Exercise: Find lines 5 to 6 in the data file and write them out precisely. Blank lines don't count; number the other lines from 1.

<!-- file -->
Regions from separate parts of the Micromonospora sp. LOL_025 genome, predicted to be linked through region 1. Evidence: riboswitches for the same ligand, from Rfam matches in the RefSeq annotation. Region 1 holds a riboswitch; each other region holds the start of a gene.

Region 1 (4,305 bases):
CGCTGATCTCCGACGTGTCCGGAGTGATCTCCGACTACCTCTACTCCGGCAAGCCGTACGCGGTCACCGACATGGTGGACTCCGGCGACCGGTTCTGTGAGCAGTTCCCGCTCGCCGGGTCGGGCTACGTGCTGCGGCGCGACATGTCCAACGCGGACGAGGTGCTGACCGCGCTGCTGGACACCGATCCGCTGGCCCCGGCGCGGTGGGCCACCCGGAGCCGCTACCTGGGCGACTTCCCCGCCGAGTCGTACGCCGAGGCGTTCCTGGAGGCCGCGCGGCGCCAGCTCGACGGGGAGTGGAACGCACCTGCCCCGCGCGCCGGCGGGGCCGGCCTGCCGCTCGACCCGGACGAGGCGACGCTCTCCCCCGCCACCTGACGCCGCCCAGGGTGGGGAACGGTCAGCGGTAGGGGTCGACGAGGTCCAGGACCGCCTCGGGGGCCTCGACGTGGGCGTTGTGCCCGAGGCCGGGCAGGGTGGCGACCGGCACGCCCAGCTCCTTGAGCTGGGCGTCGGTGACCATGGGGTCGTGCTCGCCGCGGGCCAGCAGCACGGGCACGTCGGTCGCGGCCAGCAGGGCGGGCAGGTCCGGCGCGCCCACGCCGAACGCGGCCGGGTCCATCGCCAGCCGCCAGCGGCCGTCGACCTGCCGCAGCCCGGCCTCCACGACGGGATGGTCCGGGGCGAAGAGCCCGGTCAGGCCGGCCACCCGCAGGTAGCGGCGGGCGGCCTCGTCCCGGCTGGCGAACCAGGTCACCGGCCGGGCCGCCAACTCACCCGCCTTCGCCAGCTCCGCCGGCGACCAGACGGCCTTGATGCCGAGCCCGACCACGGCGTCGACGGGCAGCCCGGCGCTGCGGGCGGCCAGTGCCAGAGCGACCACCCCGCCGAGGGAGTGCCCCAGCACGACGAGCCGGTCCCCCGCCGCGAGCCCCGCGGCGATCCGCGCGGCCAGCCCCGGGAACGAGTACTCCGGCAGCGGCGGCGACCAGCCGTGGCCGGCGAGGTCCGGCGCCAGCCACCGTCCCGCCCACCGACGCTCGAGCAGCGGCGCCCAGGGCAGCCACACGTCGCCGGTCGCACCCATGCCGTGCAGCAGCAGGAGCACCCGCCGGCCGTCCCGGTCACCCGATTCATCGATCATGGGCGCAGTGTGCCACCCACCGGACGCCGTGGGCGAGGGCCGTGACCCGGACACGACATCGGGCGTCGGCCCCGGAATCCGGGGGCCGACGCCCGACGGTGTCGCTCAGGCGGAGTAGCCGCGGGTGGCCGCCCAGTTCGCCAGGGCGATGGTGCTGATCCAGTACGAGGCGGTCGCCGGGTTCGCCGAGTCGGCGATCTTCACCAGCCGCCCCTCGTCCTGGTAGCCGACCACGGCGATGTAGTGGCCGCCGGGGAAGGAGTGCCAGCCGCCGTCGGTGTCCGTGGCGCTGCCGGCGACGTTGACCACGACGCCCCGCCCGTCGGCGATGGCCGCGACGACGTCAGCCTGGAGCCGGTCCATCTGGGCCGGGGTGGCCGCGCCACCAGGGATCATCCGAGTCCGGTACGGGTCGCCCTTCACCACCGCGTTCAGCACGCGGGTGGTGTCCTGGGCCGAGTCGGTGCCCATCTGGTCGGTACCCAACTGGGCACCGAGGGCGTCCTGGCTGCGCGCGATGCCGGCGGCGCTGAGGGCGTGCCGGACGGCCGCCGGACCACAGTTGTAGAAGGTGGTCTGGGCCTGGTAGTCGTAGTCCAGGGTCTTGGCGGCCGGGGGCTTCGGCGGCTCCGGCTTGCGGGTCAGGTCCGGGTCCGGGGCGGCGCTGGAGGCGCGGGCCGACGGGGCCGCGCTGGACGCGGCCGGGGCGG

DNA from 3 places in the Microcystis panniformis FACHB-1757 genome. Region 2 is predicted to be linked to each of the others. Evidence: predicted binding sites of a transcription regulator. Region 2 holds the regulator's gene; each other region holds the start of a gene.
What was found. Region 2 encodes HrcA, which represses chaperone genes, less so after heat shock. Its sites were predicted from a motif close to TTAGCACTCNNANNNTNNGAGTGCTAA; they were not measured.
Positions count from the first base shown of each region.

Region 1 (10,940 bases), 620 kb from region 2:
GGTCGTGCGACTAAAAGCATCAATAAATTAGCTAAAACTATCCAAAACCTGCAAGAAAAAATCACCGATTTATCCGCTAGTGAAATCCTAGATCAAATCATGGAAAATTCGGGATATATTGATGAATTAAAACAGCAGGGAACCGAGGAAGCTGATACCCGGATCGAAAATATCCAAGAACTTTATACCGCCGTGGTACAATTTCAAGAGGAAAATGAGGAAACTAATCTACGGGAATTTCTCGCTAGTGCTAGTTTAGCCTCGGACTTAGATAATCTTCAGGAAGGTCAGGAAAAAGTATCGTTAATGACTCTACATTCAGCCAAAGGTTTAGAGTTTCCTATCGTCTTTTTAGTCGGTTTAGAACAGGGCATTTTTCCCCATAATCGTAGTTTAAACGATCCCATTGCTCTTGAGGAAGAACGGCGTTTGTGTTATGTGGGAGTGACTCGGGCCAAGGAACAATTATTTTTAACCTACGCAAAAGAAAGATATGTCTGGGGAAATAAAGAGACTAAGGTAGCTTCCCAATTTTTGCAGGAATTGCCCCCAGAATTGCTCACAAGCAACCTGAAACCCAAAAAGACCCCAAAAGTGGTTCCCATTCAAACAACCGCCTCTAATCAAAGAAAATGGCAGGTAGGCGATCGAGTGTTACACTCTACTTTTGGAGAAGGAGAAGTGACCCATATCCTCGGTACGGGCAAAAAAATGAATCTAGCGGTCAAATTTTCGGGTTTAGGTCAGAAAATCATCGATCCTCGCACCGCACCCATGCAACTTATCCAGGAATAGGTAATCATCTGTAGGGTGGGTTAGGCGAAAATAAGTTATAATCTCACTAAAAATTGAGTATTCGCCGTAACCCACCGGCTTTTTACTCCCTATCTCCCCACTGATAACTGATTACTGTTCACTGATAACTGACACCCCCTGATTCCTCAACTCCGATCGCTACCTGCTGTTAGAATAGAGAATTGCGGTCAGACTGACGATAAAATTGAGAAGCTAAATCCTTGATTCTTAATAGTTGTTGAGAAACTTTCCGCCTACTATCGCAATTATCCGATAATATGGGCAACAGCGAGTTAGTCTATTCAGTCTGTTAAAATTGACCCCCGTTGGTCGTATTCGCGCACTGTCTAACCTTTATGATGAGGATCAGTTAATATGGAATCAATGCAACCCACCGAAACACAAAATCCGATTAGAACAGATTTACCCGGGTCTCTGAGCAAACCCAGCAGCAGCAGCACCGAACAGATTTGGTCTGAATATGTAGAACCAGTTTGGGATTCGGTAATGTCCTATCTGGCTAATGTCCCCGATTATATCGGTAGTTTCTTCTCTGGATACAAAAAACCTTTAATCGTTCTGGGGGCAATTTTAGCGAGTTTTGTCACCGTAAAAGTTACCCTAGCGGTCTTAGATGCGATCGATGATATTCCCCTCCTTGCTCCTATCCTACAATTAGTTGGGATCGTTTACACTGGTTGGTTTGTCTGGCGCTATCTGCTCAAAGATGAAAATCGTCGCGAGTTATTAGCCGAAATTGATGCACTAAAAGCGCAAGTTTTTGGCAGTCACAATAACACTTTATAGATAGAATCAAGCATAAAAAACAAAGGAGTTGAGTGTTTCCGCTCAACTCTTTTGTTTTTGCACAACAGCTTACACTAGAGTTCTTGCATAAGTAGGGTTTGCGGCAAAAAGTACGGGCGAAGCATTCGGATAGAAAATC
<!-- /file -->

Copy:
What was found. Region 2 encodes HrcA, which represses chaperone genes, less so after heat shock. Its sites were predicted from a motif close to TTAGCACTCNNANNNTNNGAGTGCTAA; they were not measured.
Positions count from the first base shown of each region.